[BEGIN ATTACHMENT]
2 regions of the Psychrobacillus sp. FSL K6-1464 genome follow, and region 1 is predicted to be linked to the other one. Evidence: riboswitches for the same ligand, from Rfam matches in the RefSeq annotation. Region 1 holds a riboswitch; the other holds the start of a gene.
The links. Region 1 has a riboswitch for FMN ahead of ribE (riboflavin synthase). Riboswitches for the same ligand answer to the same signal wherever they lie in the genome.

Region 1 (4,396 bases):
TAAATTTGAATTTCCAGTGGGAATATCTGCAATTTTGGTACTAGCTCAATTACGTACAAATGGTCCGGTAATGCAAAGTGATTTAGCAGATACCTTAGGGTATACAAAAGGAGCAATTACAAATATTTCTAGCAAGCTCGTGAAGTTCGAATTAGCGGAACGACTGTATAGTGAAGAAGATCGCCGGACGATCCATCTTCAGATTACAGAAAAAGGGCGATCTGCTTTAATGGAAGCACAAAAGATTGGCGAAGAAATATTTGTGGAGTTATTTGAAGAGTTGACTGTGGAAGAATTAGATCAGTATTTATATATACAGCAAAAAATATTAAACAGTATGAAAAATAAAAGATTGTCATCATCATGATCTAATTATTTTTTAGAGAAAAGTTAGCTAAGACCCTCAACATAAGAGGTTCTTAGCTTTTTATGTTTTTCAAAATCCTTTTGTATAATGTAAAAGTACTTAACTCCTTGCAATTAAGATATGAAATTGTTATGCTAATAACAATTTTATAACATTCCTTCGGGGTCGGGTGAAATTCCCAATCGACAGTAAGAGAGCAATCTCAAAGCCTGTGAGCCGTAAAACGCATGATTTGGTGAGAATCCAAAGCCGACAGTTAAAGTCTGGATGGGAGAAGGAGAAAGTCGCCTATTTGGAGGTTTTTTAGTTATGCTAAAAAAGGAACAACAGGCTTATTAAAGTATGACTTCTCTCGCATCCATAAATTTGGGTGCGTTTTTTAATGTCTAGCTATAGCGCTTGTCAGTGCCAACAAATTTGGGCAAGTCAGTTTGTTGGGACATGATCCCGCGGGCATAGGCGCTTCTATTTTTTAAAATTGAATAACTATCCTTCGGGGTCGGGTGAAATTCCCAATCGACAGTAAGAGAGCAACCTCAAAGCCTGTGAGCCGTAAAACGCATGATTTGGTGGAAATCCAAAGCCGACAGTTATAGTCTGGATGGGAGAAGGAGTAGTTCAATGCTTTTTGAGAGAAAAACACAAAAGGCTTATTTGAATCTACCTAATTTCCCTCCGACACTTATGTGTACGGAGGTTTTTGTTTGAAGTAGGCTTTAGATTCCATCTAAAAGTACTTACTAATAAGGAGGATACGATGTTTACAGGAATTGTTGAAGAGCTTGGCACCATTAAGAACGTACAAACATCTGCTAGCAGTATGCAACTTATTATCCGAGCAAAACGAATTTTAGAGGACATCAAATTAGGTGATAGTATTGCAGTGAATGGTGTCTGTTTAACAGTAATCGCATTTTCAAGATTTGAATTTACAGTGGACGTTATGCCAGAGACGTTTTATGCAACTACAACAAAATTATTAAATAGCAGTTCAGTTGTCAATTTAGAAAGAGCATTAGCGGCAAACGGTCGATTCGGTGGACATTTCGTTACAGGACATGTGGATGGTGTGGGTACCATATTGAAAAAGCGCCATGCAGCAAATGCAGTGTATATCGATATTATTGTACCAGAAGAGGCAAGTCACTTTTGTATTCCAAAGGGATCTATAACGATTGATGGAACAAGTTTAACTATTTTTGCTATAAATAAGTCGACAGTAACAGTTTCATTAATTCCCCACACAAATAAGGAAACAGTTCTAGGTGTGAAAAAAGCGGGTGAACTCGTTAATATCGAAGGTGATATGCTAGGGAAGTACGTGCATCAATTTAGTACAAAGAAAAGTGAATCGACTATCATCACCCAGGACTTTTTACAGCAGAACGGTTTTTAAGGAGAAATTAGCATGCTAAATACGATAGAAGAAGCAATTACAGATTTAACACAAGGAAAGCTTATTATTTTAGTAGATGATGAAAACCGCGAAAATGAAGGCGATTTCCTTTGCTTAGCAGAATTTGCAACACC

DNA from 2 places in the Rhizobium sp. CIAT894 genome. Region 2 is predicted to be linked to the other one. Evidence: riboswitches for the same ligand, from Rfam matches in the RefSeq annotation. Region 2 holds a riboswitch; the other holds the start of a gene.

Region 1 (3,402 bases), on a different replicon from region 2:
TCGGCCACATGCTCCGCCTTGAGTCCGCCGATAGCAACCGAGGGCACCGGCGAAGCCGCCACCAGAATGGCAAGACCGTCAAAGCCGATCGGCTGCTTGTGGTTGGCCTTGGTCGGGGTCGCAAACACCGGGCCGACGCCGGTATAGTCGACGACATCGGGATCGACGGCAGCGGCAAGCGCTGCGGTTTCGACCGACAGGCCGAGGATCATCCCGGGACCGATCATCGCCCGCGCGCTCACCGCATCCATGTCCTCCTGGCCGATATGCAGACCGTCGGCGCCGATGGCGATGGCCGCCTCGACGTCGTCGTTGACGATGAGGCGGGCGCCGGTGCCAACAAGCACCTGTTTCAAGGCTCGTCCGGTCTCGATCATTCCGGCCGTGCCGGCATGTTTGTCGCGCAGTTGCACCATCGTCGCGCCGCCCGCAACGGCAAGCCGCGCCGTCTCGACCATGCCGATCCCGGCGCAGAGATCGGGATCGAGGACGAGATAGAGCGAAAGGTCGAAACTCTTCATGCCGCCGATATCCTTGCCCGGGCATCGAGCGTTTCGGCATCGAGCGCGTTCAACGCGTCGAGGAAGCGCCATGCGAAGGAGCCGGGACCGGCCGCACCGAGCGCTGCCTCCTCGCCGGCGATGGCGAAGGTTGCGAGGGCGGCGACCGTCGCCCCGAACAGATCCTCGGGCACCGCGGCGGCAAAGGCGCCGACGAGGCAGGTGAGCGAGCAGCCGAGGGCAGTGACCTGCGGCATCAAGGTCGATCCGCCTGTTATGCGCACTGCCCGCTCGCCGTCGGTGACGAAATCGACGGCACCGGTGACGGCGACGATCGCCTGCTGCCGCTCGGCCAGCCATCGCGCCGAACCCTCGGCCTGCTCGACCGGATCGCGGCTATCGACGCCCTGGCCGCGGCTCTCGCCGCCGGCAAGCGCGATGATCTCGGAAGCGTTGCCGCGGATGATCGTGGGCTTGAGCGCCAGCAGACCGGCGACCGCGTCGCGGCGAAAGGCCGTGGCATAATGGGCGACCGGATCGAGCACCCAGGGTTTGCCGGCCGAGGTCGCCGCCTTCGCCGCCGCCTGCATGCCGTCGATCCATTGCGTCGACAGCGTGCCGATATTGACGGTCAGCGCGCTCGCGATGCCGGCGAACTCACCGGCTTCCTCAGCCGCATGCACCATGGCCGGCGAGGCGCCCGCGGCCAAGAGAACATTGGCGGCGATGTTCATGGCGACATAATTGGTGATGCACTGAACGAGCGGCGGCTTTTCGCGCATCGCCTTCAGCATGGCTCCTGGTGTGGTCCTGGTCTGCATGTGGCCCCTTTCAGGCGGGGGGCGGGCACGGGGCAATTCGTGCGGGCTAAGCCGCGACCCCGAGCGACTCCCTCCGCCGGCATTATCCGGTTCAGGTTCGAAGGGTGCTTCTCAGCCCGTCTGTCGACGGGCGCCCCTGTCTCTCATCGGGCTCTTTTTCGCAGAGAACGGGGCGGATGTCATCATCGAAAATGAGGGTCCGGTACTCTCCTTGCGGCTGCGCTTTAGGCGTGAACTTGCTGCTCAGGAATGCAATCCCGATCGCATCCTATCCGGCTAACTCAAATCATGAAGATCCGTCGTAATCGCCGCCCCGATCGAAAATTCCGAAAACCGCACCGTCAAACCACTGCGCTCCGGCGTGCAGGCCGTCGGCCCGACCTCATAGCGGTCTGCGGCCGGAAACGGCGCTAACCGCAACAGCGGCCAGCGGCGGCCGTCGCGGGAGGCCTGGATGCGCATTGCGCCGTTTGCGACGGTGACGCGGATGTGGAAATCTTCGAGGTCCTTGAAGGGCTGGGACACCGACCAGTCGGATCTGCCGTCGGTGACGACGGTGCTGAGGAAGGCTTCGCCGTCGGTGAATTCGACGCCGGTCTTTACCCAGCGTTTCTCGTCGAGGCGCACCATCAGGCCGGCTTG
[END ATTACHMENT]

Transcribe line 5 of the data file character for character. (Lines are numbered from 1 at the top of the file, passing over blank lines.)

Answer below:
DNA from 2 places in the Rhizobium sp. CIAT894 genome. Region 2 is predicted to be linked to the other one. Evidence: riboswitches for the same ligand, from Rfam matches in the RefSeq annotation. Region 2 holds a riboswitch; the other holds the start of a gene.